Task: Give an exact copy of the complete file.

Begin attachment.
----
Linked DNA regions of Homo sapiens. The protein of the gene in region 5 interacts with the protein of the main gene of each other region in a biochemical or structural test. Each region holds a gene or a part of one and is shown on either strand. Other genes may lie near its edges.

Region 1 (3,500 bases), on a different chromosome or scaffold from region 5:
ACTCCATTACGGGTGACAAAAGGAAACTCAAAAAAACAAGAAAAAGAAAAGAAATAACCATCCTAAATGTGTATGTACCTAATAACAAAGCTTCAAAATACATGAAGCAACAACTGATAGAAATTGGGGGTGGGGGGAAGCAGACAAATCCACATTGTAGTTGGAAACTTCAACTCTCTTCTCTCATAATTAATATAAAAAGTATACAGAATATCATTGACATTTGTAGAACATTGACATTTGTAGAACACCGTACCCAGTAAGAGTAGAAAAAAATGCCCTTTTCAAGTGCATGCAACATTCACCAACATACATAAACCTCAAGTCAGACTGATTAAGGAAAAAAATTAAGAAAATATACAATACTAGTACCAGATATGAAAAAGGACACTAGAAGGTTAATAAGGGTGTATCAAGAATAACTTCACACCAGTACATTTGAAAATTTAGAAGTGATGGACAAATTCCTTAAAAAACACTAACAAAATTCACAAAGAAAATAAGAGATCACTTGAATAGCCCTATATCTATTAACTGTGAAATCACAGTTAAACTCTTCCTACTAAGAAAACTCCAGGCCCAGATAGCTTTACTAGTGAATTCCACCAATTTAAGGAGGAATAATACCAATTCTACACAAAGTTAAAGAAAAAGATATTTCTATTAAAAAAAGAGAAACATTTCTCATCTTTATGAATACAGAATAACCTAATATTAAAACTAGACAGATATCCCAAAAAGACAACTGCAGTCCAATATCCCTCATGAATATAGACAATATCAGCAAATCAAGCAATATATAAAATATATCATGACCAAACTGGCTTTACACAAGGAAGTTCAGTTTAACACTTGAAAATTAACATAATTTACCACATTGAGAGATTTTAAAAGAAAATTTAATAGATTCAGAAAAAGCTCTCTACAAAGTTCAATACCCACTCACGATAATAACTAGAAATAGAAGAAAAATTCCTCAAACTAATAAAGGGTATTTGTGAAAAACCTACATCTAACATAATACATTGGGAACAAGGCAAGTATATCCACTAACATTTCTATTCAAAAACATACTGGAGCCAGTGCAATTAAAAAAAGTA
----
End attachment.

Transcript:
Linked DNA regions of Homo sapiens. The protein of the gene in region 5 interacts with the protein of the main gene of each other region in a biochemical or structural test. Each region holds a gene or a part of one and is shown on either strand. Other genes may lie near its edges.

Region 1 (3,500 bases), on a different chromosome or scaffold from region 5:
ACTCCATTACGGGTGACAAAAGGAAACTCAAAAAAACAAGAAAAAGAAAAGAAATAACCATCCTAAATGTGTATGTACCTAATAACAAAGCTTCAAAATACATGAAGCAACAACTGATAGAAATTGGGGGTGGGGGGAAGCAGACAAATCCACATTGTAGTTGGAAACTTCAACTCTCTTCTCTCATAATTAATATAAAAAGTATACAGAATATCATTGACATTTGTAGAACATTGACATTTGTAGAACACCGTACCCAGTAAGAGTAGAAAAAAATGCCCTTTTCAAGTGCATGCAACATTCACCAACATACATAAACCTCAAGTCAGACTGATTAAGGAAAAAAATTAAGAAAATATACAATACTAGTACCAGATATGAAAAAGGACACTAGAAGGTTAATAAGGGTGTATCAAGAATAACTTCACACCAGTACATTTGAAAATTTAGAAGTGATGGACAAATTCCTTAAAAAACACTAACAAAATTCACAAAGAAAATAAGAGATCACTTGAATAGCCCTATATCTATTAACTGTGAAATCACAGTTAAACTCTTCCTACTAAGAAAACTCCAGGCCCAGATAGCTTTACTAGTGAATTCCACCAATTTAAGGAGGAATAATACCAATTCTACACAAAGTTAAAGAAAAAGATATTTCTATTAAAAAAAGAGAAACATTTCTCATCTTTATGAATACAGAATAACCTAATATTAAAACTAGACAGATATCCCAAAAAGACAACTGCAGTCCAATATCCCTCATGAATATAGACAATATCAGCAAATCAAGCAATATATAAAATATATCATGACCAAACTGGCTTTACACAAGGAAGTTCAGTTTAACACTTGAAAATTAACATAATTTACCACATTGAGAGATTTTAAAAGAAAATTTAATAGATTCAGAAAAAGCTCTCTACAAAGTTCAATACCCACTCACGATAATAACTAGAAATAGAAGAAAAATTCCTCAAACTAATAAAGGGTATTTGTGAAAAACCTACATCTAACATAATACATTGGGAACAAGGCAAGTATATCCACTAACATTTCTATTCAAAAACATACTGGAGCCAGTGCAATTAAAAAAAGTA